France In Revolution 1774 – 1815
Marie Antoinette was born on November 2, 1755, in Vienna
(Austria) the capital of the Holy Roman Empire. She was the eleventh daughter of the Holy Roman emperor Francis I (1708–1765) and the empress Maria Theresa (1717–1780). She mothered 4 children, 2 boys and 2 girls.
In 1766, as a way to cement the relatively new alliance between the French and Habsburg thrones, Maria Theresa promised her young daughter’s hand in marriage to the future king Louis XVI of France. Four years later, Marie Antoinette and the dauphin were married by proxy in Vienna. (They were 14 and 15 years old, and they had never met.) . On May 7, 1770, the 14-year-old royal bride was delivered to the French on an island in the middle of the Rhine River, and a grand procession escorted the archduchess to the Palace of Versailles. The day after Marie Antoinette met the 15-year-old future king of France, the two were wed in a lavish palace ceremony May 16, 1770, a lavish second wedding ceremony took place in the royal chapel at Versailles. More than 5,000 guests watched as the two teenagers were married. It was the beginning of Marie Antoinette’s life in the public eye. Dauphin Louis-Auguste was the oldest son of the king of France and became king fours years later in 1774, which made Marie Antoinette the queen.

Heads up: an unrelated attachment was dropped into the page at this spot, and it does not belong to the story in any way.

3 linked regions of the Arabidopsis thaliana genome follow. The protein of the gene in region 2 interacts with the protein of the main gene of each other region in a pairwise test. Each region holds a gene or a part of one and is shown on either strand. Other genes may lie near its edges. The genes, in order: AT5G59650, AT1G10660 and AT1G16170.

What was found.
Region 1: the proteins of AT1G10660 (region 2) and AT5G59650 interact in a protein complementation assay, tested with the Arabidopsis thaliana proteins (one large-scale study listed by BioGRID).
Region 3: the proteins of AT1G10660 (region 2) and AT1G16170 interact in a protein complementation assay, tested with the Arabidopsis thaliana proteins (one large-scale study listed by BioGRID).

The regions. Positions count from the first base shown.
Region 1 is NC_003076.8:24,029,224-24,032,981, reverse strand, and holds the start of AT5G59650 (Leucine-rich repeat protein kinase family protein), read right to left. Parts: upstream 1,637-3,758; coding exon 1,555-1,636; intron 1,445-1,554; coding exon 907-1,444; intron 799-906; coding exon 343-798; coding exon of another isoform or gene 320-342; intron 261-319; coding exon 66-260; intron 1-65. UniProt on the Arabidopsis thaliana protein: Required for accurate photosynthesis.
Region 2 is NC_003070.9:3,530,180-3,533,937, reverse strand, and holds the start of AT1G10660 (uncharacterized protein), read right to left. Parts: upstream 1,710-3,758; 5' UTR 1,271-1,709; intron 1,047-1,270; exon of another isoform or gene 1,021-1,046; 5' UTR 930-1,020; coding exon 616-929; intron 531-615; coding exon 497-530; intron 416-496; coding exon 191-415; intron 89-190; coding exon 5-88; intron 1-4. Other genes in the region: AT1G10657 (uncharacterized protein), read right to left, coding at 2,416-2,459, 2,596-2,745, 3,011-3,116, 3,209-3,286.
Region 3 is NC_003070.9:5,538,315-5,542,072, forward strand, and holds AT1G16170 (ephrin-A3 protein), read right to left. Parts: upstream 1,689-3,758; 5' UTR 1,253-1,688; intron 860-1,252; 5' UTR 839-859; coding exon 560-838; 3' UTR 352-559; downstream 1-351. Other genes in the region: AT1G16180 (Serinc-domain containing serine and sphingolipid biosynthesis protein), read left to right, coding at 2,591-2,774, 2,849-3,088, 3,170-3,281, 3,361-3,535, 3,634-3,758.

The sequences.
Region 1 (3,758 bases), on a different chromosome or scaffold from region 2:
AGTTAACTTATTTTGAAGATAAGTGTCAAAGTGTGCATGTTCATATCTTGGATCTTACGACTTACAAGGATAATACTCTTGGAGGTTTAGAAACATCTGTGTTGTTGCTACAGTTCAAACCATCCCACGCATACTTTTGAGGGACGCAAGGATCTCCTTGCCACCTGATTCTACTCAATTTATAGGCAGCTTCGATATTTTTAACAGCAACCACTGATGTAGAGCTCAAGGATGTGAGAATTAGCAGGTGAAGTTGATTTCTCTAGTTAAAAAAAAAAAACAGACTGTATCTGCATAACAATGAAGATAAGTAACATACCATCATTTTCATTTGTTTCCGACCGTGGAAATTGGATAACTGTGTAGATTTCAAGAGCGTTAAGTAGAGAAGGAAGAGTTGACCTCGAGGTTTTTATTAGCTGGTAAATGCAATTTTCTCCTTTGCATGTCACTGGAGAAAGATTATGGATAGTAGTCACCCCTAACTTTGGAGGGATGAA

Life as a public figure was not easy for Marie Antoinette. Her marriage was difficult and, as she had very few official duties, she spent most of her time socializing and indulging her extravagant tastes. The personalities of the two rulers were very different. Louis XVI was withdrawn and emotionless whist Marie Antoinette was happy and careless in her actions and choice of friends. At first the new queen was well liked by the French citizens. She organized elegant dances and gave many gifts and favors to her friends. However, people began to resent her increasingly extravagant ways. Widely circulated newspapers and inexpensive pamphlets poked fun at the queen’s profligate behaviour and spread outlandish, even pornographic rumours about her. Before long, it had become fashionable to blame Marie Antoinette for all of France’s problems. She soon became unpopular in the court and the country, annoying many of the nobles, including the King's brothers. She also bothered French aristocrats, who were upset over a recent alliance with Austria. Austria was long viewed as France's enemy. Among the general French population she became the symbol for the extravagance of the royal family.
Activities such as the "diamond necklace affair," increased her unpopularity and led to a stream of pamphlets and articles against her. The fact that after the birth of her children Marie Antoinette's way of life became more restrained did not alter the popular image of an immoral and extravagant woman.
On October 1, 1789, the queen attended a banquet at Versailles, during which the French Revolution was attacked and insulted. A few days later...